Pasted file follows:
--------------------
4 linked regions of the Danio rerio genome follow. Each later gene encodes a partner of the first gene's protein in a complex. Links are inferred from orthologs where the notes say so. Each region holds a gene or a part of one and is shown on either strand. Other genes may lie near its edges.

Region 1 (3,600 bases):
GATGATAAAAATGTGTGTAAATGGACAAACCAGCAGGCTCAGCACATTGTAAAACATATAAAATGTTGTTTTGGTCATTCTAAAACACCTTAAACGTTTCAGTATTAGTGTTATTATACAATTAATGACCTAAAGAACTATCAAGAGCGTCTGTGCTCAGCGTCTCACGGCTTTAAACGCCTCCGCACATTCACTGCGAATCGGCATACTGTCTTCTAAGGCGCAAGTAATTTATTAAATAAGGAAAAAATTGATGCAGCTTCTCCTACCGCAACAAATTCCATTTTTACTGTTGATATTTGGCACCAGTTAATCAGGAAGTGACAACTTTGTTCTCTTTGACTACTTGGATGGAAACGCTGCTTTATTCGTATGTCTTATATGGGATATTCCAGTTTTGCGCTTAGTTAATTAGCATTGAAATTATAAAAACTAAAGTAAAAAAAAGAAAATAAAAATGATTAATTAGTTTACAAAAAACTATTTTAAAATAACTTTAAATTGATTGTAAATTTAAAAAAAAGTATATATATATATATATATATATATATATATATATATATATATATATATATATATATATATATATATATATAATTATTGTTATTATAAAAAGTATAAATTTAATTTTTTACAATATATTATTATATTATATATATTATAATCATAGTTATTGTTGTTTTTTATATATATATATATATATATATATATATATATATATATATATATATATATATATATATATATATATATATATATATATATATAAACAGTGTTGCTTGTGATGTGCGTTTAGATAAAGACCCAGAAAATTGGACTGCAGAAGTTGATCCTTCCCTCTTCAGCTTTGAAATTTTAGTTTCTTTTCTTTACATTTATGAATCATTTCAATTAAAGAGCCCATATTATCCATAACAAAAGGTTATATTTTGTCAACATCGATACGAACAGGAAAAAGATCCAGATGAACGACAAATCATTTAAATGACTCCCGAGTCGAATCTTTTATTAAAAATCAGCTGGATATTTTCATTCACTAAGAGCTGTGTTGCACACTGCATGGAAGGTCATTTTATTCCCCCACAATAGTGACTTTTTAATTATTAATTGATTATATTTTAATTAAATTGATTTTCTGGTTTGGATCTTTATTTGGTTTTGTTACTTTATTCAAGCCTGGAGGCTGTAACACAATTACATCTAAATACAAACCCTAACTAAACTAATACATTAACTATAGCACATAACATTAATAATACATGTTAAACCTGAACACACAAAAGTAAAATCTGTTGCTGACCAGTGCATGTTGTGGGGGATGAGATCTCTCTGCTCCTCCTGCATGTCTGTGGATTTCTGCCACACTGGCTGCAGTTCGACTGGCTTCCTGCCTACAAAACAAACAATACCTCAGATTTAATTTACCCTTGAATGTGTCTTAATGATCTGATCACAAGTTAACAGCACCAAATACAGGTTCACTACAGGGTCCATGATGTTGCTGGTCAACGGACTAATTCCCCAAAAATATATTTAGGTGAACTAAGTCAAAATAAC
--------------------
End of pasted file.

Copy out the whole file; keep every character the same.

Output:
4 linked regions of the Danio rerio genome follow. Each later gene encodes a partner of the first gene's protein in a complex. Links are inferred from orthologs where the notes say so. Each region holds a gene or a part of one and is shown on either strand. Other genes may lie near its edges.

Region 1 (3,600 bases):
GATGATAAAAATGTGTGTAAATGGACAAACCAGCAGGCTCAGCACATTGTAAAACATATAAAATGTTGTTTTGGTCATTCTAAAACACCTTAAACGTTTCAGTATTAGTGTTATTATACAATTAATGACCTAAAGAACTATCAAGAGCGTCTGTGCTCAGCGTCTCACGGCTTTAAACGCCTCCGCACATTCACTGCGAATCGGCATACTGTCTTCTAAGGCGCAAGTAATTTATTAAATAAGGAAAAAATTGATGCAGCTTCTCCTACCGCAACAAATTCCATTTTTACTGTTGATATTTGGCACCAGTTAATCAGGAAGTGACAACTTTGTTCTCTTTGACTACTTGGATGGAAACGCTGCTTTATTCGTATGTCTTATATGGGATATTCCAGTTTTGCGCTTAGTTAATTAGCATTGAAATTATAAAAACTAAAGTAAAAAAAAGAAAATAAAAATGATTAATTAGTTTACAAAAAACTATTTTAAAATAACTTTAAATTGATTGTAAATTTAAAAAAAAGTATATATATATATATATATATATATATATATATATATATATATATATATATATATATATATATATATATATAATTATTGTTATTATAAAAAGTATAAATTTAATTTTTTACAATATATTATTATATTATATATATTATAATCATAGTTATTGTTGTTTTTTATATATATATATATATATATATATATATATATATATATATATATATATATATATATATATATATATATATATATATATATATAAACAGTGTTGCTTGTGATGTGCGTTTAGATAAAGACCCAGAAAATTGGACTGCAGAAGTTGATCCTTCCCTCTTCAGCTTTGAAATTTTAGTTTCTTTTCTTTACATTTATGAATCATTTCAATTAAAGAGCCCATATTATCCATAACAAAAGGTTATATTTTGTCAACATCGATACGAACAGGAAAAAGATCCAGATGAACGACAAATCATTTAAATGACTCCCGAGTCGAATCTTTTATTAAAAATCAGCTGGATATTTTCATTCACTAAGAGCTGTGTTGCACACTGCATGGAAGGTCATTTTATTCCCCCACAATAGTGACTTTTTAATTATTAATTGATTATATTTTAATTAAATTGATTTTCTGGTTTGGATCTTTATTTGGTTTTGTTACTTTATTCAAGCCTGGAGGCTGTAACACAATTACATCTAAATACAAACCCTAACTAAACTAATACATTAACTATAGCACATAACATTAATAATACATGTTAAACCTGAACACACAAAAGTAAAATCTGTTGCTGACCAGTGCATGTTGTGGGGGATGAGATCTCTCTGCTCCTCCTGCATGTCTGTGGATTTCTGCCACACTGGCTGCAGTTCGACTGGCTTCCTGCCTACAAAACAAACAATACCTCAGATTTAATTTACCCTTGAATGTGTCTTAATGATCTGATCACAAGTTAACAGCACCAAATACAGGTTCACTACAGGGTCCATGATGTTGCTGGTCAACGGACTAATTCCCCAAAAATATATTTAGGTGAACTAAGTCAAAATAAC